AMARILLO, Texas (KAMR/KCIT) — It’s fall season, which isn’t a terrible time of year, there’s Halloween, and Thanksgiving.

But, it also ushers in the season for the flu.

So what can you do keep you and your family safe?

“Well, the best thing you can do to prepare your immune system is to be vaccinated for the things you can be vaccinated for,” said Rodney Young, M.D., Texas Tech Physicians Family Medicine Physician. “So we have the flu shots available right now widely.”

As for the 2022 flu season, many health experts expect it to be a bad one.

But why?

“A couple of years ago, when we were essentially locked down, the flu was more or less than no show we had very little flu activity. And last year, we still had quite a few protections that people were observing. So we didn’t see the big surge that we often see with flu. Because we didn’t see them for a couple of years, there’s a higher risk of person to person transmission,” Dr. Young explained.

Another pest that fall and winter tend to bring with them, the annoying common cold. Lest we forget, the COVID-19 pandemic is still going on.

According to Dr. Young, the best way to defend yourself, “bivalent boosters available that contain the currently circulating strain of, COVID in the in the form of Omicron that’s available now. And we have excellent data both in terms of safety and benefit of doing that in terms of protecting you against the likelihood of either acquiring or transmitting the illness,” he noted.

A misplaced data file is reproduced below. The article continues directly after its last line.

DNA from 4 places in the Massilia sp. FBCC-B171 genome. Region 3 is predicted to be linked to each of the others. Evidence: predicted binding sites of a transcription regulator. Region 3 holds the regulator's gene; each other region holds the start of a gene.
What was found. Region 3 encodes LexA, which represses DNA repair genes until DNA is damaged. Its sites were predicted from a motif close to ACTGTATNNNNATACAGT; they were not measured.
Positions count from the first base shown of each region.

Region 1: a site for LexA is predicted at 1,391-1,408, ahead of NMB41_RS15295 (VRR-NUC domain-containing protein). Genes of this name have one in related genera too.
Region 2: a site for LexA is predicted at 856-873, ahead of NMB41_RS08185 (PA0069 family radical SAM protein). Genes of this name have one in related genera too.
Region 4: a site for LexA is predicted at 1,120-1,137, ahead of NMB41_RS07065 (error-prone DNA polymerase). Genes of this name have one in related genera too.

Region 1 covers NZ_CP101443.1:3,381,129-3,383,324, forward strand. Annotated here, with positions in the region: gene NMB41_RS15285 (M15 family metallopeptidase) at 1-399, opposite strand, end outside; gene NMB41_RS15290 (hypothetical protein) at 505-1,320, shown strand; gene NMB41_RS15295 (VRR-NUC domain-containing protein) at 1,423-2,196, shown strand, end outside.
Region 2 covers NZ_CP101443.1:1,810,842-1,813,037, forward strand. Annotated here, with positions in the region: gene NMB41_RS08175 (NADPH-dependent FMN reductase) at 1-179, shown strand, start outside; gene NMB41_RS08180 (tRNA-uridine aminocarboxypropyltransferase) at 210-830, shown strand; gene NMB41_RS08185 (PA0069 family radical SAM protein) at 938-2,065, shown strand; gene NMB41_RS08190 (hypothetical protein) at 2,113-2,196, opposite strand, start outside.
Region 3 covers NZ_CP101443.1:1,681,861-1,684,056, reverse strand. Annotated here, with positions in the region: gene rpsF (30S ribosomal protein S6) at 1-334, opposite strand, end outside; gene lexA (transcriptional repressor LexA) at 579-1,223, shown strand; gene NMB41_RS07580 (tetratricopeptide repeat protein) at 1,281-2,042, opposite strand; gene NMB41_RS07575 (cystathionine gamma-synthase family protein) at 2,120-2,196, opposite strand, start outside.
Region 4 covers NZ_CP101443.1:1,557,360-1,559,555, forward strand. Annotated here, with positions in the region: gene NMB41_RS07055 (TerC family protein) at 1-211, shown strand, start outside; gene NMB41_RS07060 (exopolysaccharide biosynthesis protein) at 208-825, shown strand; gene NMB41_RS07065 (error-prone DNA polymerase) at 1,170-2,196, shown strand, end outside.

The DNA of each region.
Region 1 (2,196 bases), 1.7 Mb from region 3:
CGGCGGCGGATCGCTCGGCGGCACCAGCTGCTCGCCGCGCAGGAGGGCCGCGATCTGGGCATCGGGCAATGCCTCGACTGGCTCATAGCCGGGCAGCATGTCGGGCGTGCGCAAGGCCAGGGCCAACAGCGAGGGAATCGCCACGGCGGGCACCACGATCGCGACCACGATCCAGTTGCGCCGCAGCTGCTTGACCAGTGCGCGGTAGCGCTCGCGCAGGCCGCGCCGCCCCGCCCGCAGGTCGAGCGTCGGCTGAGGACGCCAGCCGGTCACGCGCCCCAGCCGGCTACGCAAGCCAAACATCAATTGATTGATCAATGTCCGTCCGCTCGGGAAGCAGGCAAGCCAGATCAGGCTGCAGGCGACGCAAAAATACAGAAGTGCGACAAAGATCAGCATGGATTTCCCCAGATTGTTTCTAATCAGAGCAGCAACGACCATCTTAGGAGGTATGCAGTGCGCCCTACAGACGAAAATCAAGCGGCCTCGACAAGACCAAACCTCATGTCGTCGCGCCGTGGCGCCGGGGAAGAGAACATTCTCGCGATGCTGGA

Dr. Young told KAMR there’s also seasonal viruses that pop up in the winter months in which no vaccines are available, at a time when people gather more indoors.

So what’s the best way to defend against all of these illnesses?

“Wash your hands frequently. Avoid sick people, obviously, if you know somebody is sick or symptomatic, try not to get too close or be in their space. Wash your hands, you might wear masks, if you’re inclined to do so. And try to keep your hands away from your face,” he emphasized.

As for getting the flu shot and COVID-19 vaccines together, “there is no decrease in the benefit of either of the vaccines when they are given together. And there’s also no increase in the risk of adverse effects. People tolerate them equally given in combination,” he said.